Temple Mishkan Israel

Temple Mishkan Israel is a two-story Romanesque Revival building with two symmetrical towers and a raised octagonal roofed sanctuary in historic Selma, Alabama. Selma Jews established Congregation Mishkan Israel in 1870. They conducted services at private residences. Soon after founding, the congregation affiliated with the Union of American Hebrew Congregations, the national organization for Reform Judaism. After renting an Episcopal church for 16 years, the congregation acquired a parsonage and schoolhouse on Broad Street. They decided to build a permanent temple on the site. Construction was completed in December of 1899 and Temple Mishkan Israel was dedicated the following February.

The temple is a contributing structure to Selma’s “Old Town Historic District” that is listed on the National Register of Historic Places.

Jews were among the early settlers of Selma and were vital to the economic growth of the city. Throughout the 19th century and most of the 20th century, downtown Selma was predominantly Jewish merchants including Teppers, Kaysers, Liepolds, Rothchilds, Adler Furniture, Benish and Meyer Tobacco, Siegel Automotive Company, Barton’s Bargain Store, Bendersky’s and Eagles. They were also strongly represented in local government and city activities. Three Selma mayors were Jewish and members of the congregation at Mishkan Israel.

These Torah scrolls were scribed in 1841 by Baer Aberndolfer from Bretagne France and were brought to America by Menaham, Son of Josef Meir.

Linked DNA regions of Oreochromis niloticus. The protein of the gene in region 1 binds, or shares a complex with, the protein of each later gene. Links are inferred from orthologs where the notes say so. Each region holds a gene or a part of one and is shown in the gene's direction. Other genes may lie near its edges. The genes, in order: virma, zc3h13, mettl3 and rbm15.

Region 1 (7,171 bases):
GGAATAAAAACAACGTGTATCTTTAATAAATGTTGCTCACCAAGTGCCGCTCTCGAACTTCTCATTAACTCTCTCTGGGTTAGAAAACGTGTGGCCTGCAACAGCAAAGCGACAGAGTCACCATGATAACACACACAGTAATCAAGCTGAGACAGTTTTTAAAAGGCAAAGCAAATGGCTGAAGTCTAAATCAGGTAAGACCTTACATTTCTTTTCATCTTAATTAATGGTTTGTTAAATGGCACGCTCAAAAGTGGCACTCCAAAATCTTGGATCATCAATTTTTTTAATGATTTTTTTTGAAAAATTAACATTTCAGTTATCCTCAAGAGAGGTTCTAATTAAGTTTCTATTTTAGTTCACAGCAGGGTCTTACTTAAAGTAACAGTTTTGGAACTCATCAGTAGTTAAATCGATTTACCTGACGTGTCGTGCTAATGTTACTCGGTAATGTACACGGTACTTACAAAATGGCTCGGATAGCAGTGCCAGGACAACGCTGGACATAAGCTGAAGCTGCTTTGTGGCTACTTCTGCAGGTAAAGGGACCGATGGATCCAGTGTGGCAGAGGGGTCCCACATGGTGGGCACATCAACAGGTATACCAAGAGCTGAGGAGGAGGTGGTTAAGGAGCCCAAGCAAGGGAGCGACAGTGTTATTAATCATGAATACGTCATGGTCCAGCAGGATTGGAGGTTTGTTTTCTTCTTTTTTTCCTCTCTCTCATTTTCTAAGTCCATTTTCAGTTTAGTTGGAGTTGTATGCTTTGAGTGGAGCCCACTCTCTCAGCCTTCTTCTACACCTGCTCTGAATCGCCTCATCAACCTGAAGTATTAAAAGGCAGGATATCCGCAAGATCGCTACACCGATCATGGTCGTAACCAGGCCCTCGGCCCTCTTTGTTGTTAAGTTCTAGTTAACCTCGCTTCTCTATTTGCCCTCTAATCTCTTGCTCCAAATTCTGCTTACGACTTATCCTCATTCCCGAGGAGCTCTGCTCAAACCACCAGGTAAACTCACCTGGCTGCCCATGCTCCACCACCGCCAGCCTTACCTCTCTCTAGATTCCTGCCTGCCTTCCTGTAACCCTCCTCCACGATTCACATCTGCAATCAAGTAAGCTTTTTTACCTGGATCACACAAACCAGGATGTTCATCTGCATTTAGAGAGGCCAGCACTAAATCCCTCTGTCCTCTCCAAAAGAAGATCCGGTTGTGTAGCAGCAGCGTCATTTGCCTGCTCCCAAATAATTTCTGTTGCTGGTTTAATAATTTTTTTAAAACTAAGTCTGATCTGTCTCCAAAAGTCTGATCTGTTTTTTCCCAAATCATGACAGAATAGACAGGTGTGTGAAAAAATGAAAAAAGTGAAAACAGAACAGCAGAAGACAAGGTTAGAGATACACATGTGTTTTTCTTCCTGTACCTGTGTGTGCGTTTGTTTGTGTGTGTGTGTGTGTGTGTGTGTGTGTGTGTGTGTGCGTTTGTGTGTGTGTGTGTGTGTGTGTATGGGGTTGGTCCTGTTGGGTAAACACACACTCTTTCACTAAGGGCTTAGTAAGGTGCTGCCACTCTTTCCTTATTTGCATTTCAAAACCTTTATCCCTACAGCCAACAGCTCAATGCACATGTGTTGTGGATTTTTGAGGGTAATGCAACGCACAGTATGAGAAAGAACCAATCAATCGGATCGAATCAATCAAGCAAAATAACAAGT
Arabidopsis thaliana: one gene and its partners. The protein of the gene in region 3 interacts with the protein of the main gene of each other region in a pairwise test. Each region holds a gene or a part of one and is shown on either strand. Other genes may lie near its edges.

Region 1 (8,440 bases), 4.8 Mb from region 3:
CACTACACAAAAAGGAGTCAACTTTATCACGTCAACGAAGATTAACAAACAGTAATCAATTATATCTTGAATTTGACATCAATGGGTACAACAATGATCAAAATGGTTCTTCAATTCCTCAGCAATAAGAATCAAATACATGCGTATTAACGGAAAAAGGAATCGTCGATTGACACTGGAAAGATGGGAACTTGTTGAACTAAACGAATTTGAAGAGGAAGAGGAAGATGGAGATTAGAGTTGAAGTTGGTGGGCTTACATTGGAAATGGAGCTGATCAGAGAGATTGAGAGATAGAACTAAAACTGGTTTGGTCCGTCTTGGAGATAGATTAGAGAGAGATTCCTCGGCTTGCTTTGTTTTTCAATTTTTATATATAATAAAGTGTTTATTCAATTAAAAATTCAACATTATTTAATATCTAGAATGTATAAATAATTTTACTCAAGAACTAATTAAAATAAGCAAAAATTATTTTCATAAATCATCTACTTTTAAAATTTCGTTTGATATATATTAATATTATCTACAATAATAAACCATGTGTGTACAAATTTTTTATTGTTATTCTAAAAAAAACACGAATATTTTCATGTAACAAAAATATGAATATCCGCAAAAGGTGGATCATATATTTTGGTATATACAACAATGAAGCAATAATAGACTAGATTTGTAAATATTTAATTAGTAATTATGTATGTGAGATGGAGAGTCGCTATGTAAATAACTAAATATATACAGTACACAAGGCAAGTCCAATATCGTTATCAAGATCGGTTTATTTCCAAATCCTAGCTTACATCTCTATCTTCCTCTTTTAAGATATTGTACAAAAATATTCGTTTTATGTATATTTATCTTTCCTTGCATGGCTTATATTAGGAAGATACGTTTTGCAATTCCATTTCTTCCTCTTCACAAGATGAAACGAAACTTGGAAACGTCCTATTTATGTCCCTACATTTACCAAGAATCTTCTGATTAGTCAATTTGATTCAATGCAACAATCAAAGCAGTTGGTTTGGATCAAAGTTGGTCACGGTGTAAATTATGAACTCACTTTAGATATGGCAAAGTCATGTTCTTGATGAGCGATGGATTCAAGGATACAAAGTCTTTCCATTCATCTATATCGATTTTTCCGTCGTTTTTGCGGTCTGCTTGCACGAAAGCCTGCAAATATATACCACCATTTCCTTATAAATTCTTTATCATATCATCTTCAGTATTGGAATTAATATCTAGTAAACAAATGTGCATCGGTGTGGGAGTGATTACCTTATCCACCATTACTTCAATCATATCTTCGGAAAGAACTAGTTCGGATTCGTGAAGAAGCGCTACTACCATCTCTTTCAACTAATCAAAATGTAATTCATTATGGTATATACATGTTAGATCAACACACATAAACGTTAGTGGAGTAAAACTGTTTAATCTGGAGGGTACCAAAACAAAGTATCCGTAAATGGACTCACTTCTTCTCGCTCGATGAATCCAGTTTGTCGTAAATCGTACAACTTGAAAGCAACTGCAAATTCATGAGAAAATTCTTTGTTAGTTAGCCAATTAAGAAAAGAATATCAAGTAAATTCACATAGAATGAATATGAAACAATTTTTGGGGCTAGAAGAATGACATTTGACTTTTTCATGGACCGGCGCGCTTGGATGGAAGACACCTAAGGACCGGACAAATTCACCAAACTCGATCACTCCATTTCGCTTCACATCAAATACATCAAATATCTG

The sanctuary inside of Temple Mishkan Israel has no air conditioning. The building still has the original knob and tube wiring along with the original slate roof, both of which need replacing.
Today, only special services are held at the Mishkan Israel Temple.

From 1910 to 1930, the congregation consisted of 80 members. Its membership peaked at 104 households in 1940. Since then, the congregation has slowly dwindled. There is an ongoing effort to preserve Temple Mishkan Israel and perhaps create a museum honoring Selma’s Jewish heritage. If you would like to contribute, you can do so here.

In the congregation’s early decades, they were able to support a full-time rabbi, even though their membership was relatively small. Lothar Lubasch, the temple’s last rabbi, died in 1976.
The temple’s pipe organ was purchased secondhand several decades after the building was dedicated. The pipes pictured above are for ornamentation, the functioning pipes are hidden behind them.
Today, the temple is used periodically for special gatherings. The remaining congregation members would like to see the temple transformed into a museum.

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